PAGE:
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The question itself is already in the title, so here I will just provide additional details.

I call a regular expression "deterministic", if, after converting the regular expression into a nondeterministic finite automaton in the obvious way, the result is already a deterministic finite automaton, without performing an explicit nondeterminism removal procedure.

For example:

  • Deterministic: ab(cb)*
  • Nondeterministic: a(bc)*b

I never use nondeterministic regular expressions. In particular, this means that matching my regular expressions never requires backtracking.

I want a regular expression implementation that is explicitly designed to handle deterministic regular expressions, and takes advantage of them in order to match character streams that must be read sequentially, such as C++'s std::istreams. My preferred languages are Haskell, Standard ML, Rust and C++11, although I am open to suggestions for any statically typed languages.

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Regular expressions, strictly understood, are always deterministic: for each input, either they match or else they don't. Engines to compute that answer can be DFA or NFA or various intermediate solutions. DFAs are rare because they offer no good way of doing many of the additional things programmers want from regexes, e.g. subgroup extraction. Where this isn't needed, DFAs are in fact common, e.g. with grep. –  Kilian Foth Dec 16 '13 at 13:32
@KilianFoth: I edited my question to clarify what I mean by "determinstic regular expression". Also, I want an implementation that I can conveniently use in a conventional statically typed programming language, which grep is clearly not. –  Eduardo León Dec 16 '13 at 13:39
Hmmm, interesting. I don't think there is a well-established short term for "regex that does not require backtracking to evaluate", but "deterministic" will probably give many readers the wrong idea if they read only the question title, because they'll think it's about the engine type. –  Kilian Foth Dec 16 '13 at 13:43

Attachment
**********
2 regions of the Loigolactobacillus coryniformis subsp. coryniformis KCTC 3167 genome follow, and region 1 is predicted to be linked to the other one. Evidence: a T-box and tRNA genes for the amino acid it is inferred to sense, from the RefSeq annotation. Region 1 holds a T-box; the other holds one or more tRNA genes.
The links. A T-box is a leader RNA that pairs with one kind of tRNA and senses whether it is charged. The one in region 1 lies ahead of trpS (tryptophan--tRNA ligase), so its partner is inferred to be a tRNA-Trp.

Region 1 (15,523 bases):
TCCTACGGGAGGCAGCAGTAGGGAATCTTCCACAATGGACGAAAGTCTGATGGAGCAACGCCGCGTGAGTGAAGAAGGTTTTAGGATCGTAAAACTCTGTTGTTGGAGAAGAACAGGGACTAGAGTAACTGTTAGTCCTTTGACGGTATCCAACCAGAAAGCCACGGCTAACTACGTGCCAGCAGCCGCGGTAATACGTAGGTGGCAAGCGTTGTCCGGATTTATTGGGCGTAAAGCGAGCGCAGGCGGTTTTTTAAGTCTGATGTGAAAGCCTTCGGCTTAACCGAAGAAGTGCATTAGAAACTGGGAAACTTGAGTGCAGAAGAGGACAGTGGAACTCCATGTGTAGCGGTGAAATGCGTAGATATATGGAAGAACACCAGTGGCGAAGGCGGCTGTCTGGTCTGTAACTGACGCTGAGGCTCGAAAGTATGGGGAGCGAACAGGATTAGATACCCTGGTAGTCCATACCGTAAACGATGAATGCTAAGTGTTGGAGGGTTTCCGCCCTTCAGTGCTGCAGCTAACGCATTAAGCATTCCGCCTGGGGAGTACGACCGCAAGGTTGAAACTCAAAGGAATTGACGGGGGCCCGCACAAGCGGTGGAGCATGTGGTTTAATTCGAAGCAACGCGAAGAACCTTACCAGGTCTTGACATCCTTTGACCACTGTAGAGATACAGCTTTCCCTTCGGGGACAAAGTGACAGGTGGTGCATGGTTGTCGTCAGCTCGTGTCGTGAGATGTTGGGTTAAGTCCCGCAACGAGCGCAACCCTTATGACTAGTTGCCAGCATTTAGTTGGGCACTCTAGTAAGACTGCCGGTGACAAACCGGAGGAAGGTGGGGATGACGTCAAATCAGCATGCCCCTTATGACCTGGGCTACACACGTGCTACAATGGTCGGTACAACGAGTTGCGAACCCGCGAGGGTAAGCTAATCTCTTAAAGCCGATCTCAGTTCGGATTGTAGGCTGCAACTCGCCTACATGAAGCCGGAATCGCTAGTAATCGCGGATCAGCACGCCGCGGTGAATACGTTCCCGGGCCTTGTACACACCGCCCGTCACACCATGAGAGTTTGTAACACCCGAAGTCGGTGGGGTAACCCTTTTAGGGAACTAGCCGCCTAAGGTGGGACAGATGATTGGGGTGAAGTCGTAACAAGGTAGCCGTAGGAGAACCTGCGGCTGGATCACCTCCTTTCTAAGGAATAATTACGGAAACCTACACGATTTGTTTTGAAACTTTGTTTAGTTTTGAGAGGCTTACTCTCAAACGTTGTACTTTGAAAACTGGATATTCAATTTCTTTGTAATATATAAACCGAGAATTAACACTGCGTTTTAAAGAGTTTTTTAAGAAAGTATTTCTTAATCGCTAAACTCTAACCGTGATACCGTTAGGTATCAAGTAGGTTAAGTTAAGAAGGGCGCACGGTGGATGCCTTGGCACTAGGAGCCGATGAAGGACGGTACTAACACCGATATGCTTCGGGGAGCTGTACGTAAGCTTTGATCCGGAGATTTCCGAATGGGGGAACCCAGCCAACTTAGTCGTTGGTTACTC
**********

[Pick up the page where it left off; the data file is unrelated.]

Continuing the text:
@KilianFoth: If you come up with a better title, feel free to edit my question. :-) –  Eduardo León Dec 16 '13 at 13:49
@delnan: OTOH, the NFA to DFA transformation is a lot harder, and this is why I write regular expressions whose NFAs are guaranteed to be DFAs without performing any transformation. –  Eduardo León Dec 16 '13 at 18:31

1 Answer 1

This doesn't directly answer your question, but Russ Cox calls these "one-pass regular expressions." Given such a regexp, it's possible to implement an optimization where an NFA simulation only takes "one pass" (i.e., never backs up), which means you don't have to do as much work tracking capture groups. Here's what he has to say:

Let's define a “one-pass regular expression” to be a regular expression with the property that at each input byte during an anchored match, there is only one alternative that makes sense for a given input byte. For example, x*yx* is one-pass: you read x's until a y, then you read the y, then you keep reading x's. At no point do you have to guess what to do or back up and try a different guess. On the other hand, x*x is not one-pass: when you're looking at an input x, it's not clear whether you should use it to extend the x* or as the final x. More examples: ([^x])x(.) is one-pass; (.)x(.) is not. (\d+)-(\d+) is one-pass; (\d+).(\d+) is not.

As far as I know, this optimization is implemented in both RE2/C++ and RE2/Go.

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